Cravings don’t have to ruin your hard work: here’s how you can make them a thing of the past
Now we’ve explored what your cravings are really telling you, here’s how to understand and overcome the top three most common cravings we tend to struggle with the most.
Sugary stuff causes the release of the hormone Serotonin, which relaxes us. So we often crave chocolate for example, when we feel stressed, sad or (if you are female) low during PMS.
Sweet foods for many of us are also associated with a reward (“if you eat all your dinner, you can have pudding…”) So it is no wonder we seek to reward ourselves if we’ve had a stressful day!
If you’re not stressed or sad, sugar cravings can also occur when you’re not getting enough quality sleep. This is because simple carbs like sugar give a quick energy fix. Unfortunately this crashes pretty quickly and results in reaching for even more sugar!
The next time you crave sugar, ask yourself why. Are you stressed? Sad? PMS-ing? Tired? Going for a short walk, phoning a friend or doing something fun will help this to pass. As well as making sure you are well-nourished and well-rested.
Salt cravings are highly contested and, I believe very individual. They may be due to stress, as the cathartic “crunch” of your jaw, when met with heavily-salty products like crisps, crackers or pretzels can be likened to punching a wall (not recommended…) My personal training clients have noticed their salt cravings disappear after a vigorous workout, which supports this theory.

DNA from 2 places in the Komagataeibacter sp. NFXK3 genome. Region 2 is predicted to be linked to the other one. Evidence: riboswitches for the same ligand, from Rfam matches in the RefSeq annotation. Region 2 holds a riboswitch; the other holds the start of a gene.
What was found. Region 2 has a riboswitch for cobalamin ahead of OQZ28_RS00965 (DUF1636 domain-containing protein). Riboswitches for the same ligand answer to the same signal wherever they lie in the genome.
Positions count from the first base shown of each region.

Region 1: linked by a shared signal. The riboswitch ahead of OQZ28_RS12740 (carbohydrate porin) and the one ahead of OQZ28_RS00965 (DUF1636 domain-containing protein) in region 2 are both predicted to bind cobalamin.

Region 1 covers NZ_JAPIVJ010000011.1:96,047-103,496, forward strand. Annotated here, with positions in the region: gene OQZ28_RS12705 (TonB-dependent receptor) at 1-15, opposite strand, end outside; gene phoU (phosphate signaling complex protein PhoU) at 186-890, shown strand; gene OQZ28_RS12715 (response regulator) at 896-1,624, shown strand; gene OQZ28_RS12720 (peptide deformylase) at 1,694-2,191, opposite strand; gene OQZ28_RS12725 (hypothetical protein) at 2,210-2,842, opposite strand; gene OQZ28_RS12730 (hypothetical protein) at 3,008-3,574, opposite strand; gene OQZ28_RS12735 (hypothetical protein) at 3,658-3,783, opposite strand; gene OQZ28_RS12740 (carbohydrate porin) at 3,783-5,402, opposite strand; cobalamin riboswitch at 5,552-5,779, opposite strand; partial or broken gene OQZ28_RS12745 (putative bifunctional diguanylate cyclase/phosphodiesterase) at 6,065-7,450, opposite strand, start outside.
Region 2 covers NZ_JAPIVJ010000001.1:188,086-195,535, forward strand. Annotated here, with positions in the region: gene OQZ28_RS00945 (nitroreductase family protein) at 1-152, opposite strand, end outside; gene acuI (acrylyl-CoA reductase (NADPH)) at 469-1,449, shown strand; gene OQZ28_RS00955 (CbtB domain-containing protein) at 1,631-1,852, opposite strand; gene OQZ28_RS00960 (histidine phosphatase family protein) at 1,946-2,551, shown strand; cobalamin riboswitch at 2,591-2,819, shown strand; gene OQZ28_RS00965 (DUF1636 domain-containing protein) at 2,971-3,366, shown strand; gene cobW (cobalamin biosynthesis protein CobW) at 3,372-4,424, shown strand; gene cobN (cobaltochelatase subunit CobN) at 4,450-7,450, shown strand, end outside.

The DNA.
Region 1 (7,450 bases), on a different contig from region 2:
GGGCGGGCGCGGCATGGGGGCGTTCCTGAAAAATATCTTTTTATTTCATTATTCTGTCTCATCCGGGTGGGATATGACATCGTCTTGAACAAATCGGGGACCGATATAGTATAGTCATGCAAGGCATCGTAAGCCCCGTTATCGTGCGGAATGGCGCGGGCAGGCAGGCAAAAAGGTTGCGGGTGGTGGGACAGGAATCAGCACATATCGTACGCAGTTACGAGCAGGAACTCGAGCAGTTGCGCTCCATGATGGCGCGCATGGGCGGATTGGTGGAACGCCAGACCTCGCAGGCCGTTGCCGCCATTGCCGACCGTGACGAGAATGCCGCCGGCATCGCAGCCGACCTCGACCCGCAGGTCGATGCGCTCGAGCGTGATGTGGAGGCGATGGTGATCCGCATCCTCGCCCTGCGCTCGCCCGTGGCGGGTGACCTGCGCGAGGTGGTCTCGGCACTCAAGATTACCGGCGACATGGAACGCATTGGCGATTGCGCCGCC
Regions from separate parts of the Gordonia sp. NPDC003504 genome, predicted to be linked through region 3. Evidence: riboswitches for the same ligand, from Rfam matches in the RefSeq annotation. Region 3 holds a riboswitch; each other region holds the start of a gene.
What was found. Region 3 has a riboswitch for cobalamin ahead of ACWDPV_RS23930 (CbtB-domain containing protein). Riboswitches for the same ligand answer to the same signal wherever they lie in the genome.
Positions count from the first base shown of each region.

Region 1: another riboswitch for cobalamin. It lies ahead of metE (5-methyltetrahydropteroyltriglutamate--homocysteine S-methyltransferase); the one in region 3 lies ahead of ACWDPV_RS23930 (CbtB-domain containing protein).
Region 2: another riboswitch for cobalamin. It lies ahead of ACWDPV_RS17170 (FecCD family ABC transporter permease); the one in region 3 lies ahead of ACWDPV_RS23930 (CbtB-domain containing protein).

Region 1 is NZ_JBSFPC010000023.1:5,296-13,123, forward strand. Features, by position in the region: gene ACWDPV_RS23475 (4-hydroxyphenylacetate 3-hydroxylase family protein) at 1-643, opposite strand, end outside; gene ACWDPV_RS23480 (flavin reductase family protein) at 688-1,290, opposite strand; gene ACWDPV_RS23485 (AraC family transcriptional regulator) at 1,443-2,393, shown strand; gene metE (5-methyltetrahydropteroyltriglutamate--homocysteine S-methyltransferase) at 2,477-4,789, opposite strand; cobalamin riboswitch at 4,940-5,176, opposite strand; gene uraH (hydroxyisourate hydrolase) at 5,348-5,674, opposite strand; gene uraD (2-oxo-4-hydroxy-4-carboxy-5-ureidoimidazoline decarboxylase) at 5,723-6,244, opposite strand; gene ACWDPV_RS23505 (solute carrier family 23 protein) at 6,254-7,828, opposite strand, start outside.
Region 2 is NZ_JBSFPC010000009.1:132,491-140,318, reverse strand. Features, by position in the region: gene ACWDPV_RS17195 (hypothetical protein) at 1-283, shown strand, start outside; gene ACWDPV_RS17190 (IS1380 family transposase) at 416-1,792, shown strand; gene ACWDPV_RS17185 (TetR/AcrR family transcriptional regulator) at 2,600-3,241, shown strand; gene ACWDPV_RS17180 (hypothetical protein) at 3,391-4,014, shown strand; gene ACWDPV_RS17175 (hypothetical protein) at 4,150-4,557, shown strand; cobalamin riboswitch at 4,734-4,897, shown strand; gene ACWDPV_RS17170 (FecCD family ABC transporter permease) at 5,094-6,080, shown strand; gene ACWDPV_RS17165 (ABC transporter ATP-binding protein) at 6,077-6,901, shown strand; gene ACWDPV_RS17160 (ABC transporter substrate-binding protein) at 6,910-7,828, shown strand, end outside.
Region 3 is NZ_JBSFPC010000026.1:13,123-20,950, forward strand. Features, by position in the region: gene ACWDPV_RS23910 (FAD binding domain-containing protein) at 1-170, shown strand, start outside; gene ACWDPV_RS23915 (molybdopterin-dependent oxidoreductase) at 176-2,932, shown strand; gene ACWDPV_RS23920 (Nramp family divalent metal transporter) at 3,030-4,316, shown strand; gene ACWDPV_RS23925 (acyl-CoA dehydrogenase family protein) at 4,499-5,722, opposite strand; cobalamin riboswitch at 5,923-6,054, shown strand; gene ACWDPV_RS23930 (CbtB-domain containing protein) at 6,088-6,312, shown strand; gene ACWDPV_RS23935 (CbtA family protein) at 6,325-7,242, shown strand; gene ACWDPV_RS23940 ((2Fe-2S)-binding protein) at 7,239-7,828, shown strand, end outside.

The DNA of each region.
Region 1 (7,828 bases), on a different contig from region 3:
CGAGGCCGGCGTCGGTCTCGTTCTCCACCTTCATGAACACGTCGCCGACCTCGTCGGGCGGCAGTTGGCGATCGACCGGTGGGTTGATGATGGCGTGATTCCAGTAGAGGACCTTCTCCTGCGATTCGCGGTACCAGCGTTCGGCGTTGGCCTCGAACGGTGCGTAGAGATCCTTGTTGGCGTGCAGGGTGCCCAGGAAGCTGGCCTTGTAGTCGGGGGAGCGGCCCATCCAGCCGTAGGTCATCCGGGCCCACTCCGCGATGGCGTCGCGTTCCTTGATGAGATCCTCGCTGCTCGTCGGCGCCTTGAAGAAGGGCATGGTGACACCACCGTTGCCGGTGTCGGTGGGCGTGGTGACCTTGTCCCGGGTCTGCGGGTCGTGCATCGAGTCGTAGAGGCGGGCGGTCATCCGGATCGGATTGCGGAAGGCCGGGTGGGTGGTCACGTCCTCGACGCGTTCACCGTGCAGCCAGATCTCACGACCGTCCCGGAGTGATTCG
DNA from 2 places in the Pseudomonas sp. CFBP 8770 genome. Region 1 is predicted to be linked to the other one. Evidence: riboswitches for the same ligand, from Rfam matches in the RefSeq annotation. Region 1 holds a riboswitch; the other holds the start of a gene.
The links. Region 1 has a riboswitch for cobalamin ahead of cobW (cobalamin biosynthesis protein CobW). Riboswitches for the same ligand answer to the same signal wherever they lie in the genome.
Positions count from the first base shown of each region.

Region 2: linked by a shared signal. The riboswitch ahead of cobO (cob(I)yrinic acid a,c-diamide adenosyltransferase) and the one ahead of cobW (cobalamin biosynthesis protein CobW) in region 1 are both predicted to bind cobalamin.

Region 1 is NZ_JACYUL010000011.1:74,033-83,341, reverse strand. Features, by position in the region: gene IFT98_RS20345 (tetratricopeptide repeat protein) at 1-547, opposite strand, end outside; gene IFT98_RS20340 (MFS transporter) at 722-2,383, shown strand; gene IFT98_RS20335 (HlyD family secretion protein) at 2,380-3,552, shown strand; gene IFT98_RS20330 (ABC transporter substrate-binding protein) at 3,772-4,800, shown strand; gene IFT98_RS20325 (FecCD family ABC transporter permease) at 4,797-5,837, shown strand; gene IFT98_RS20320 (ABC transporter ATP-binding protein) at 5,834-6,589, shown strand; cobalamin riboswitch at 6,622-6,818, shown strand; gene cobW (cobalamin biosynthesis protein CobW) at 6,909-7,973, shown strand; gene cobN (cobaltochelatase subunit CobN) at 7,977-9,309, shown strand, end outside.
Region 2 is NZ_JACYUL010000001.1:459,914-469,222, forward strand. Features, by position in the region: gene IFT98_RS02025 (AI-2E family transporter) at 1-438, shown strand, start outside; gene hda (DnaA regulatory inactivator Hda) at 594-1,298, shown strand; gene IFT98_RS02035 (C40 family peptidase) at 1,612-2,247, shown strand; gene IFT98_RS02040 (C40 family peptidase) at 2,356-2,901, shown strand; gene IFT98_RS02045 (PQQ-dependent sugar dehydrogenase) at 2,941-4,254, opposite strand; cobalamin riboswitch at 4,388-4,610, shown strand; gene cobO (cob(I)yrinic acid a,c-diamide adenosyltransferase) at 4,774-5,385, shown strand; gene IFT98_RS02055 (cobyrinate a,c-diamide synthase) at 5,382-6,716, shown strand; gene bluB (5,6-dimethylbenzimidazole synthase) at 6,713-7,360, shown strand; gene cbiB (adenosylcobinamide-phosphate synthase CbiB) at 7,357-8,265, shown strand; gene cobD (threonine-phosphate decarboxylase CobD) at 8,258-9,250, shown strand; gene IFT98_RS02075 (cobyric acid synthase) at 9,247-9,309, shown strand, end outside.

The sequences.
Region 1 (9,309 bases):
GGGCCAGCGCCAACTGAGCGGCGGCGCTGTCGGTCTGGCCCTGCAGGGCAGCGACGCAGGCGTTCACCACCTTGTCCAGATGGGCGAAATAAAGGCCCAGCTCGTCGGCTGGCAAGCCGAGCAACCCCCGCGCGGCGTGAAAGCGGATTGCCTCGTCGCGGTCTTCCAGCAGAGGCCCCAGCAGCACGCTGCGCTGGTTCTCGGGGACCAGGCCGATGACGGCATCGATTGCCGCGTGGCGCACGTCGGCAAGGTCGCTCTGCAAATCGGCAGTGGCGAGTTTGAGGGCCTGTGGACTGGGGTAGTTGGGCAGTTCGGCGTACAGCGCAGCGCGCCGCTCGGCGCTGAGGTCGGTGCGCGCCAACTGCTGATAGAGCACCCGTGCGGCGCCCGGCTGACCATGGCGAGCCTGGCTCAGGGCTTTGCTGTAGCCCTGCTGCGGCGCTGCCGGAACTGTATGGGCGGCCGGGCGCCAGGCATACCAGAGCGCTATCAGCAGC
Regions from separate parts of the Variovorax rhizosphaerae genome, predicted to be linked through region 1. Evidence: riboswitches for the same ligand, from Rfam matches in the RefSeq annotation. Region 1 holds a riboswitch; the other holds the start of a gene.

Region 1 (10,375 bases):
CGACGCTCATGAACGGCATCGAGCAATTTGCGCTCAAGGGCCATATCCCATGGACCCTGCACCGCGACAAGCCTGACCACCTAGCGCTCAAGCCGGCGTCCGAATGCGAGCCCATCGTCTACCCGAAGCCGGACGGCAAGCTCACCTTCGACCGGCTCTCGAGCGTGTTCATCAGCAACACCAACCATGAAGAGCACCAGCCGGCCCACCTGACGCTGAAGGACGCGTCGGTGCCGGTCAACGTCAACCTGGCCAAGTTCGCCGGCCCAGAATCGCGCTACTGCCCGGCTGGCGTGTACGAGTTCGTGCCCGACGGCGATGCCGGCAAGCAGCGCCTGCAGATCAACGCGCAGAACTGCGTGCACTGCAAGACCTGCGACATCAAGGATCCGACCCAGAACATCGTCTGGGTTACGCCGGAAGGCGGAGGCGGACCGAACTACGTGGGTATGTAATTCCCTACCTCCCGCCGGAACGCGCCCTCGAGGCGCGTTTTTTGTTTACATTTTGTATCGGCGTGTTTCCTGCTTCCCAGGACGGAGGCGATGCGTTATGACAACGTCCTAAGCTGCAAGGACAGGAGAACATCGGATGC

Craving salt may also be a sign of dehydration, as hunger can often be misinterpreted as thirst. Salt encourages water retention, so drinking a large glass of filtered water the next time you crave salt should shed some light on this.
These simple carbs (white bread, pasta pizza…) are processed by the body in the same way as sweets and chocolate. They therefore have the same effect on your serotonin levels, so cravings for these are often a result of feeling exhausted!
Some research has also found that craving calorie-dense foods goes way back to prehistoric times, when we needed to hoard in order to survive. The brain’s opioids and dopamine levels (related to concentration and pleasure) reacted to the benefit of high-calorie food as a survival mechanism. It is this same reaction that still takes place today.
I hope you now have a greater understanding of why cravings occur and how to overcome yours. It is also important to remember that cravings in some cases can also be the result of a vitamin or mineral deficiency. So if you’re still experiencing them having tried all of the above, it might be an idea to speak with a qualified medical nutritionist.
Eating a nourishing, balanced diet combined with regular exercise and good quality sleep is certainly the most sensible starting point. So if you feel you need further guidance on making your body the healthiest and happiest place it can be, feel free to get in touch today 🙂
Wishing you health and happiness today and always!